The problem with Nancy Pelosi’s bad attitude toward progressives
Here’s a thought experiment: Imagine that a letter from the billionaire real-estate broker George M. Marcus was hand-delivered to the office of House Speaker Nancy Pelosi, asking to meet with her. What are the chances that Pelosi would find time on her calendar?
Hint: Marcus gave $4.5 million to Pelosi’s House Majority PAC during the 2018 election cycle.
Or, if the letter had come from the hedge-fund billionaire James H. Simons—who gave $10 million to that PAC during the last election cycle—would his request for a meeting with Speaker Pelosi be granted?
In contrast, we don’t need to speculate about what would happen if Pelosi received a letter from seven progressive organizations “urgently” requesting a meeting to discuss her recent dismissive comments about four progressive congresswomen—Alexandria Ocasio-Cortez, Ilhan Omar, Ayanna Pressley and Rashida Tlaib.
That’s what happened on July 17, when a letter was hand-delivered to Pelosi’s office in Washington. It was signed by progressive groups with millions of active supporters—Demand Progress, Democracy for America, Just Foreign Policy, Our Revolution, Progressive Democrats of America, and RootsAction (where I’m national coordinator). It was also signed by the largest caucus of the biggest state party, the Progressive Caucus of the California Democratic Party.
After a delay of more than two weeks, Pelosi’s office replied on August 2: “Unfortunately, Speaker Pelosi is unable to meet at this time. We will be sure to let you know if anything changes in her schedule.”
Pelosi has earned a reputation as a highly skilled legislative manager and a prodigious fundraiser. But her solicitous skills at cultivating wealthy patrons (the top 15 donors gave a total of $37 million to her House Majority PAC during the 2018 cycle) are matched with her rather contemptuous attitude toward progressives who don’t fit into the equations that compute for her on Capitol Hill.
Our letter pointed out that “the ultimate fate of legislative and electoral efforts will depend on active support from millions of people at the grassroots.” But inside the Capitol bubble, Democratic leadership seems to see progressive grassroots energy as more of a threat than an asset.
A month ago, Pelosi went out of her way to disparage Ocasio-Cortez, Omar, Pressley and Tlaib for voting against a bill that lacked adequate refugee protections at the U.S.-Mexico border. Pelosi told the New York Times: “All these people have their public whatever and their Twitter world. But they didn’t have any following. They’re four people and that’s how many votes they got.”
Pelosi later met with Ocasio-Cortez, but that did little to repair the damage. Lost in the media hubbub was the reality that Pelosi didn’t only express thinly veiled contempt toward four deeply progressive congresswomen; she was also conveying a similar attitude toward millions of Americans who share their political outlooks, while many have been drawn into political engagement due to their achievements. As our letter put it, “Dismissive comments about new progressive members of Congress have given the impression of a disdainful attitude toward like-minded progressives and Democratic activists across the country.”
Nor have Trump’s racist tweets about the four congresswomen changed the realities of how destructive it is for Speaker Pelosi to disparage those emerging leaders and their truly national grassroots constituencies. If Pelosi is supposed to strive for evenly piloting the Democratic aircraft as House speaker, why is she periodically throwing smoke bombs at its left wing?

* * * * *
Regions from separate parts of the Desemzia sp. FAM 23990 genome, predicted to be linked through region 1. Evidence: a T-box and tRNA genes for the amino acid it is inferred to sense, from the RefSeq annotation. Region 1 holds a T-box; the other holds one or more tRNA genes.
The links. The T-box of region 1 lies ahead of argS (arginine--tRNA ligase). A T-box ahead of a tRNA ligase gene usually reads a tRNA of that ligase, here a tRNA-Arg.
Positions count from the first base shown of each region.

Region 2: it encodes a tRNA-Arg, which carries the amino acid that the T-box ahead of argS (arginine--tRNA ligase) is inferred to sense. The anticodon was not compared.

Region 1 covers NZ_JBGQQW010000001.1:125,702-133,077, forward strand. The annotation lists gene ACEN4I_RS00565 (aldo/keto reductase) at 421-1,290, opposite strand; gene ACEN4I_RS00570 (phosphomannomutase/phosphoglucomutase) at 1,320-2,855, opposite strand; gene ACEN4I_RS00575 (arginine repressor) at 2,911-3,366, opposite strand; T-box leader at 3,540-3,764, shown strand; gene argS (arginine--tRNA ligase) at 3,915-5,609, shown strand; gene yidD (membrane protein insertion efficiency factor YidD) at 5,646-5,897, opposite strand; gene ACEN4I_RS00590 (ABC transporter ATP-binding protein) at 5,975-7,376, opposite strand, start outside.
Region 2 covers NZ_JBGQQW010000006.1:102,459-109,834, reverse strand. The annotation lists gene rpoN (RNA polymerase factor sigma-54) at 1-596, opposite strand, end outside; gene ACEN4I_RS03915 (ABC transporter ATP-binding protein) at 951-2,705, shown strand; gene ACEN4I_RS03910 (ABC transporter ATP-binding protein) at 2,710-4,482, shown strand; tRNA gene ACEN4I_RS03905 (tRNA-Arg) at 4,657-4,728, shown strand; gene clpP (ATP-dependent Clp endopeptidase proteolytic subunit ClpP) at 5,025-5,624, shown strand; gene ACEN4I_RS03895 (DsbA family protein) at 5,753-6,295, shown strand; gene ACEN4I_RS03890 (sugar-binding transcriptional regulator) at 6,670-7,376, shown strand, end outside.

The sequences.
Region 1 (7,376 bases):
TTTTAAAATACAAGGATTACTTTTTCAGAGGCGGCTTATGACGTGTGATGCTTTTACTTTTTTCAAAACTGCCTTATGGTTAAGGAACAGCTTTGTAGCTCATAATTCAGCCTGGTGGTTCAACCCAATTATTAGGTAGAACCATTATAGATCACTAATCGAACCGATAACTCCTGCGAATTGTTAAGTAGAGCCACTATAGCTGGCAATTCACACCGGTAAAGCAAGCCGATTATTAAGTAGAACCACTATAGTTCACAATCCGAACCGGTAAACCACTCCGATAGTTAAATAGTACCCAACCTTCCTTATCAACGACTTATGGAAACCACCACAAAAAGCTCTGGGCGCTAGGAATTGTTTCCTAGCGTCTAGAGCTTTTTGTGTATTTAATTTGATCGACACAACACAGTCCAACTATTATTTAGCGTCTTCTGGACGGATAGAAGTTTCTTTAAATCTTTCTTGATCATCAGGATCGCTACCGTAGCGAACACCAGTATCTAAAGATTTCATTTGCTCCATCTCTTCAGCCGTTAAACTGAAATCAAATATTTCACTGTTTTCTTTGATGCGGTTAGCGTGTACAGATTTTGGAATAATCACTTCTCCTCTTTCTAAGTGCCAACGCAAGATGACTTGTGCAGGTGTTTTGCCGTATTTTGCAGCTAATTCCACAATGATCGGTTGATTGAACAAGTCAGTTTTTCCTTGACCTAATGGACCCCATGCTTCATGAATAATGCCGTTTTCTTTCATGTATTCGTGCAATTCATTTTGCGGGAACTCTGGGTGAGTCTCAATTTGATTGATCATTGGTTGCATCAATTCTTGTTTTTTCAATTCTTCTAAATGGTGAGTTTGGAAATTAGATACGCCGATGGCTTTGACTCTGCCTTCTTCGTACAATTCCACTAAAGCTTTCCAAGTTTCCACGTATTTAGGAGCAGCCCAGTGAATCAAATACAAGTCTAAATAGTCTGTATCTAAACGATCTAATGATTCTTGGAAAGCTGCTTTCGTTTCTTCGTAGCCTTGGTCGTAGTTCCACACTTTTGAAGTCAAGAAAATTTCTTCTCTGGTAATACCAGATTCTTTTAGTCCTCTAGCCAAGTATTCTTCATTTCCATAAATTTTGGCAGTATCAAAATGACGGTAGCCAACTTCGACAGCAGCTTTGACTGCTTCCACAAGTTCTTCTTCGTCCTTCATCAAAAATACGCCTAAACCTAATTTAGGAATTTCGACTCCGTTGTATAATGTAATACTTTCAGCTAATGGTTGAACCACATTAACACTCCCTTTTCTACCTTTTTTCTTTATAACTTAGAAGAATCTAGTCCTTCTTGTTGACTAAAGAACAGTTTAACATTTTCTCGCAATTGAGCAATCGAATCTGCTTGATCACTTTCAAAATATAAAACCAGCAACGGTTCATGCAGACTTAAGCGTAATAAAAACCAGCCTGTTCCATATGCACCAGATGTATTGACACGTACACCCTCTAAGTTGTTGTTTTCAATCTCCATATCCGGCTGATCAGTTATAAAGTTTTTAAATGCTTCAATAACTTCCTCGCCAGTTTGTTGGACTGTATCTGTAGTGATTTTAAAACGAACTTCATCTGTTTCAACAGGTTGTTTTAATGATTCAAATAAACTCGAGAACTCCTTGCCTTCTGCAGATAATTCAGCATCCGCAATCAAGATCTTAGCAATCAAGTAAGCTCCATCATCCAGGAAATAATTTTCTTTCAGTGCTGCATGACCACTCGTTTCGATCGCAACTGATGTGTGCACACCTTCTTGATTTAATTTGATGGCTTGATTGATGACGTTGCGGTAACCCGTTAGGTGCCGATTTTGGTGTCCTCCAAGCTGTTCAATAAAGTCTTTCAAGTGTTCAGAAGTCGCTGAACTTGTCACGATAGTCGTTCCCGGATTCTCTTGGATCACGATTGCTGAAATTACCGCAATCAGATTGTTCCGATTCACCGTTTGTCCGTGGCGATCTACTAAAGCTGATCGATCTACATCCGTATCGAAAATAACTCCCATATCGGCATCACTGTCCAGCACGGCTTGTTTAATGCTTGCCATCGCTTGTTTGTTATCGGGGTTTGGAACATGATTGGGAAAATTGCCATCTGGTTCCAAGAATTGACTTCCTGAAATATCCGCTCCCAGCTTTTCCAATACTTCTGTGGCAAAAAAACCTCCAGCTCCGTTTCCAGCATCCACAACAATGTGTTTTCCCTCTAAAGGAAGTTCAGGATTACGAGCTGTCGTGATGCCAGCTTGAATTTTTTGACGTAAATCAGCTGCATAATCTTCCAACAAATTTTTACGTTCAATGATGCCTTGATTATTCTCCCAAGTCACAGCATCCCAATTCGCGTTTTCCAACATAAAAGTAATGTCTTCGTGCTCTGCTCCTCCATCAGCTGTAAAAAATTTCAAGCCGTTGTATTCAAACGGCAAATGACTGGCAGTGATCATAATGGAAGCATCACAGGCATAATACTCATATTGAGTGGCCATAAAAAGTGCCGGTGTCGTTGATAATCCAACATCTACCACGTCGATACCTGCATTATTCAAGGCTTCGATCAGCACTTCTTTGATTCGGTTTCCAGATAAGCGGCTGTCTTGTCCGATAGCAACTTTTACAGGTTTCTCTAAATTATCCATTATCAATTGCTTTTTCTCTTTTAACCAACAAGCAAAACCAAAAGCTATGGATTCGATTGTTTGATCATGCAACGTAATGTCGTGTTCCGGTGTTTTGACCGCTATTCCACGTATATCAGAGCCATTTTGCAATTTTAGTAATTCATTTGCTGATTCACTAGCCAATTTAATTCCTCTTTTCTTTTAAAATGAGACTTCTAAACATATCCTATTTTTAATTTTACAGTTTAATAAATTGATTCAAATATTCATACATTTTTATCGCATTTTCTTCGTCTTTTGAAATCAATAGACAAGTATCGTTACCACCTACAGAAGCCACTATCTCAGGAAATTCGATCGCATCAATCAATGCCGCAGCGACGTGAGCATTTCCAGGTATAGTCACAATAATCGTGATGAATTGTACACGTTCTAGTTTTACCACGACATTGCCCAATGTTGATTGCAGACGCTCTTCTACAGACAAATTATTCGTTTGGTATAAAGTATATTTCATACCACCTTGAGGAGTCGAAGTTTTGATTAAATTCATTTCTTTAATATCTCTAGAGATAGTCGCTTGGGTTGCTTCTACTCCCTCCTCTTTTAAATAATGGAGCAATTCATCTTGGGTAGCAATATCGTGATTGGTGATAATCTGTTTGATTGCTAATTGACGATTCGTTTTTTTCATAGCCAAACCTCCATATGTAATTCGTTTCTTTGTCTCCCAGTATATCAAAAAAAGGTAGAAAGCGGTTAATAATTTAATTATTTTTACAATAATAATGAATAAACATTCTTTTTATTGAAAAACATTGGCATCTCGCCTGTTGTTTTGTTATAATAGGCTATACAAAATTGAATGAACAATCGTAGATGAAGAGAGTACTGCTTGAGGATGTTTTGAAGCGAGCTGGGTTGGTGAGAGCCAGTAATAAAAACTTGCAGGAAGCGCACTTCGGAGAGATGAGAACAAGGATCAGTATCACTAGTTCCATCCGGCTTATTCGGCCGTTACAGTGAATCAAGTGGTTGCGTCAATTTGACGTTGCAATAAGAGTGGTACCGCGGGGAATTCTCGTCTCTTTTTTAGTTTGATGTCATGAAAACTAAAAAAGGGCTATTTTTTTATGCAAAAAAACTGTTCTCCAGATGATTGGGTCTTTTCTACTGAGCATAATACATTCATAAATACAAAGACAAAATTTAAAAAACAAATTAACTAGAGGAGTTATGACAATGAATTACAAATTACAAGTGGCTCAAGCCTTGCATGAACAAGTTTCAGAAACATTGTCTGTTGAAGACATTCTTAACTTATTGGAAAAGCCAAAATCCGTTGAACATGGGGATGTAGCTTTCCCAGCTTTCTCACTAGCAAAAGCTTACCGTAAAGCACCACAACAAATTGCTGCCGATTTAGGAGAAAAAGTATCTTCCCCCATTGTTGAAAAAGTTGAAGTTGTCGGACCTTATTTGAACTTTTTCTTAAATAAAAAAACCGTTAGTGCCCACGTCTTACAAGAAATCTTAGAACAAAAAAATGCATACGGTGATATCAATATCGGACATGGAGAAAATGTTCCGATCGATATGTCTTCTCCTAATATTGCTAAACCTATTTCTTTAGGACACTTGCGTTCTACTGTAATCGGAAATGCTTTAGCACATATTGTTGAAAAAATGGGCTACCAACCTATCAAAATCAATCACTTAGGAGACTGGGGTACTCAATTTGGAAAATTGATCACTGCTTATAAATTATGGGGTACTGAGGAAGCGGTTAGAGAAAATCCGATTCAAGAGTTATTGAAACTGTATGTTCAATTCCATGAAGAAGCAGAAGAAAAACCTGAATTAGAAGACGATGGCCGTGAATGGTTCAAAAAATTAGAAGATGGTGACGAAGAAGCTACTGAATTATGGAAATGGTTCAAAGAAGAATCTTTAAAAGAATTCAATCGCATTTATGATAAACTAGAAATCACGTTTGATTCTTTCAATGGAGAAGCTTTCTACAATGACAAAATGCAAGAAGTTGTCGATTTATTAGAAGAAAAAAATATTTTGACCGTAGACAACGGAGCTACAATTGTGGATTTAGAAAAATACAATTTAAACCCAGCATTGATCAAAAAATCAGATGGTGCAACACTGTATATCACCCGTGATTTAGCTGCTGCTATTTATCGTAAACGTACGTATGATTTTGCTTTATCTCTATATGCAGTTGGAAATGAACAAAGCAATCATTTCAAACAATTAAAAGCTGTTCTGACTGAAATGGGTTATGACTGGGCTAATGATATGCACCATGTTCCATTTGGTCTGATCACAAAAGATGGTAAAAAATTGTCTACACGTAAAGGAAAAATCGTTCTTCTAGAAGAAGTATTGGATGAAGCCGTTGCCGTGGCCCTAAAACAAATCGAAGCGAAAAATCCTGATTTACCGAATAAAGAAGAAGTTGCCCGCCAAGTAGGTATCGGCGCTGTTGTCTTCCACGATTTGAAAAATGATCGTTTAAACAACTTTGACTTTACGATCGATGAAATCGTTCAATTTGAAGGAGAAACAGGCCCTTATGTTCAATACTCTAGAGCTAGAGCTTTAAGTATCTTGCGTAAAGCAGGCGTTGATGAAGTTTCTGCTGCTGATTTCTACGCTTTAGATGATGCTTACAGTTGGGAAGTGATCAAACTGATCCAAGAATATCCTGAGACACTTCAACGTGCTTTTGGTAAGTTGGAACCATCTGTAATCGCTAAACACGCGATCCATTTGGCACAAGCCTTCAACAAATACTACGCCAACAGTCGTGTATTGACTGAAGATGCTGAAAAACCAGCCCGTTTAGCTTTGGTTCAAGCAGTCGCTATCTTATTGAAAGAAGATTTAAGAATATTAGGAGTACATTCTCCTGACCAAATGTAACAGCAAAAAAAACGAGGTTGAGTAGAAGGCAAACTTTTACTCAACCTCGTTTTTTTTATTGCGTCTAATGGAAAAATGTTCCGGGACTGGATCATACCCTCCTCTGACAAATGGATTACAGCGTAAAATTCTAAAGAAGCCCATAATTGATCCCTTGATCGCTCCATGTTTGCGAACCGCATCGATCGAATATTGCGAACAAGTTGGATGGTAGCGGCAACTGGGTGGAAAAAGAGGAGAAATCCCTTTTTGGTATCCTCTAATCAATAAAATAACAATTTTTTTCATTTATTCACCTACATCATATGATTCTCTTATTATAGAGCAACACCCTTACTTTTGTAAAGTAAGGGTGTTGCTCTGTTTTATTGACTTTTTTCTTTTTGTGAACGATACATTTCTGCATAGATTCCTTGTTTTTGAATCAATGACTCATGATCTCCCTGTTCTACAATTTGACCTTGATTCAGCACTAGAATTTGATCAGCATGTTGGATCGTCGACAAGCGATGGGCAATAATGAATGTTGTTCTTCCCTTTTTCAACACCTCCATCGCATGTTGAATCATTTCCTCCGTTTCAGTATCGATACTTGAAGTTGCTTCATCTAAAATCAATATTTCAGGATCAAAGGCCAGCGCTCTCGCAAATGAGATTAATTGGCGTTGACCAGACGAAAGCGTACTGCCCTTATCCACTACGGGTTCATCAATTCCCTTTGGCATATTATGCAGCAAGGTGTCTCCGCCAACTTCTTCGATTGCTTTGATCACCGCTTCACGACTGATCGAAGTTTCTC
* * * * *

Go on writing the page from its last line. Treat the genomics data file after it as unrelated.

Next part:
The party should be called to account when its leaders let their ostensible principles slide. Pelosi’s ire at the four dissenting Democratic congresswomen was triggered by their strong opposition to inadequate protection for refugees. As our letter to Pelosi said: “At a time when flagrant institutionalized cruelty, racism, xenophobia, misogyny and other forms of bigotry have reached new depths from Republican leaders, we can ill afford the slightest wavering from unequivocal opposition to such extremism. Efforts to strengthen our resolve should be welcomed.”
At the same time, a key underlying reality is Pelosi’s alignment with corporate Democrats who worry about being primaried in 2020. Two of the four congresswomen in “The Squad”—Ocasio-Cortez and Pressley—won their seats by defeating incumbents in Democratic primaries last year. They’ve set a good example for progressives while making many House Democrats nervous.
This week, several thousand constituents have used a RootsAction webpage to send individual emails to House Democrats, telling their representative: “I realize that the Speaker is powerful on Capitol Hill, but I ask you to summon the courage to speak up and push her to permanently stop taking sides against progressive lawmakers.”
As I wrote nine months ago, “progressives should recognize the longstanding House Democratic leader as a symptom of a calcified party hierarchy that has worn out its grassroots welcome and is beginning to lose its grip. Increasingly at odds with the Democratic Party’s mobilized base, that grip has held on with gobs of money from centralized, deep-pocket sources—endlessly reinforcing continual deference to corporate power and an ongoing embrace of massively profitable militarism.”
At a time when the virulent racism of the Trump regime is becoming more flagrant, it might seem a divergence to challenge the Democratic Party’s leadership. On the contrary. The imperative of preventing Trump’s re-election will require massive engagement and huge turnout of the Democratic base—exactly what doesn’t happen when party leaders are aloof, elitist, enthralled with Wall Street and dismissive of genuinely progressive principles.